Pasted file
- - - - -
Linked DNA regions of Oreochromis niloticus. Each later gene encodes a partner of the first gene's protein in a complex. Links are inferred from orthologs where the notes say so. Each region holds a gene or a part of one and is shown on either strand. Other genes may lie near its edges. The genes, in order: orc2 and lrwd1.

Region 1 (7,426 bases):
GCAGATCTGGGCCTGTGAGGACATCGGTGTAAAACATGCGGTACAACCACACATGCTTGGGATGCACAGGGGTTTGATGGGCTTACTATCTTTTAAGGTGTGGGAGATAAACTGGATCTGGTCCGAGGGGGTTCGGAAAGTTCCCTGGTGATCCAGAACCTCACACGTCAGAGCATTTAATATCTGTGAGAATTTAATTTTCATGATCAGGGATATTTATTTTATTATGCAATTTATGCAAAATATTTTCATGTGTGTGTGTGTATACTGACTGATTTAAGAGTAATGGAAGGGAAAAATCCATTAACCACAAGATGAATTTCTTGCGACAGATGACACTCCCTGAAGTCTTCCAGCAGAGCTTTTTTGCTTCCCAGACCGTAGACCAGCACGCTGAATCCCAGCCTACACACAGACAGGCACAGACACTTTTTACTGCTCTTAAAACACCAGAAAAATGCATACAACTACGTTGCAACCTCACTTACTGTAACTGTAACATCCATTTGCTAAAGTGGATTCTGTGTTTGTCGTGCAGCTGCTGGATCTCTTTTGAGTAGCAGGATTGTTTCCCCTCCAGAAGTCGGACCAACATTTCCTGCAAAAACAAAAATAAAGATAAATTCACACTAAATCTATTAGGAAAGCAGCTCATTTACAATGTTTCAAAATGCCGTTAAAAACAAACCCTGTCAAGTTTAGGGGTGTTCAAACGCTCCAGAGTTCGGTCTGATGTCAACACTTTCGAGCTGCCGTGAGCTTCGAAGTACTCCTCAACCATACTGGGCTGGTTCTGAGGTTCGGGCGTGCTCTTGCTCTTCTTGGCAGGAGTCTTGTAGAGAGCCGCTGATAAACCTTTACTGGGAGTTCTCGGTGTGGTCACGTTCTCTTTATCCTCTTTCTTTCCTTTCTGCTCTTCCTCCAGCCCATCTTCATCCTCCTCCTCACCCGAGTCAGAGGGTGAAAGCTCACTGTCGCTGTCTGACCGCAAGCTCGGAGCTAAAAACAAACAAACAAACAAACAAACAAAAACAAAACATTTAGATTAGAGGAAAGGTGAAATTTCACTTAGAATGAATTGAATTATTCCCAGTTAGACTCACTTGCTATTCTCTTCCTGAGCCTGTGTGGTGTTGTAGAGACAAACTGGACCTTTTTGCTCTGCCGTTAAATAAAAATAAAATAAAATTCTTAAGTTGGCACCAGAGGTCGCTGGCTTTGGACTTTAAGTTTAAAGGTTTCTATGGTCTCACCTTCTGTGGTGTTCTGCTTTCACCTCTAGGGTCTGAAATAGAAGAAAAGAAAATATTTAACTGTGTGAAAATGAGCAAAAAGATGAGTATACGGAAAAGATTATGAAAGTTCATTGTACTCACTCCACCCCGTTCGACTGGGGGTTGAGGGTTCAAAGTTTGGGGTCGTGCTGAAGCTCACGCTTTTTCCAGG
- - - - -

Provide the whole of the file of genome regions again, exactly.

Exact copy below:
Linked DNA regions of Oreochromis niloticus. Each later gene encodes a partner of the first gene's protein in a complex. Links are inferred from orthologs where the notes say so. Each region holds a gene or a part of one and is shown on either strand. Other genes may lie near its edges. The genes, in order: orc2 and lrwd1.

Region 1 (7,426 bases):
GCAGATCTGGGCCTGTGAGGACATCGGTGTAAAACATGCGGTACAACCACACATGCTTGGGATGCACAGGGGTTTGATGGGCTTACTATCTTTTAAGGTGTGGGAGATAAACTGGATCTGGTCCGAGGGGGTTCGGAAAGTTCCCTGGTGATCCAGAACCTCACACGTCAGAGCATTTAATATCTGTGAGAATTTAATTTTCATGATCAGGGATATTTATTTTATTATGCAATTTATGCAAAATATTTTCATGTGTGTGTGTGTATACTGACTGATTTAAGAGTAATGGAAGGGAAAAATCCATTAACCACAAGATGAATTTCTTGCGACAGATGACACTCCCTGAAGTCTTCCAGCAGAGCTTTTTTGCTTCCCAGACCGTAGACCAGCACGCTGAATCCCAGCCTACACACAGACAGGCACAGACACTTTTTACTGCTCTTAAAACACCAGAAAAATGCATACAACTACGTTGCAACCTCACTTACTGTAACTGTAACATCCATTTGCTAAAGTGGATTCTGTGTTTGTCGTGCAGCTGCTGGATCTCTTTTGAGTAGCAGGATTGTTTCCCCTCCAGAAGTCGGACCAACATTTCCTGCAAAAACAAAAATAAAGATAAATTCACACTAAATCTATTAGGAAAGCAGCTCATTTACAATGTTTCAAAATGCCGTTAAAAACAAACCCTGTCAAGTTTAGGGGTGTTCAAACGCTCCAGAGTTCGGTCTGATGTCAACACTTTCGAGCTGCCGTGAGCTTCGAAGTACTCCTCAACCATACTGGGCTGGTTCTGAGGTTCGGGCGTGCTCTTGCTCTTCTTGGCAGGAGTCTTGTAGAGAGCCGCTGATAAACCTTTACTGGGAGTTCTCGGTGTGGTCACGTTCTCTTTATCCTCTTTCTTTCCTTTCTGCTCTTCCTCCAGCCCATCTTCATCCTCCTCCTCACCCGAGTCAGAGGGTGAAAGCTCACTGTCGCTGTCTGACCGCAAGCTCGGAGCTAAAAACAAACAAACAAACAAACAAACAAAAACAAAACATTTAGATTAGAGGAAAGGTGAAATTTCACTTAGAATGAATTGAATTATTCCCAGTTAGACTCACTTGCTATTCTCTTCCTGAGCCTGTGTGGTGTTGTAGAGACAAACTGGACCTTTTTGCTCTGCCGTTAAATAAAAATAAAATAAAATTCTTAAGTTGGCACCAGAGGTCGCTGGCTTTGGACTTTAAGTTTAAAGGTTTCTATGGTCTCACCTTCTGTGGTGTTCTGCTTTCACCTCTAGGGTCTGAAATAGAAGAAAAGAAAATATTTAACTGTGTGAAAATGAGCAAAAAGATGAGTATACGGAAAAGATTATGAAAGTTCATTGTACTCACTCCACCCCGTTCGACTGGGGGTTGAGGGTTCAAAGTTTGGGGTCGTGCTGAAGCTCACGCTTTTTCCAGG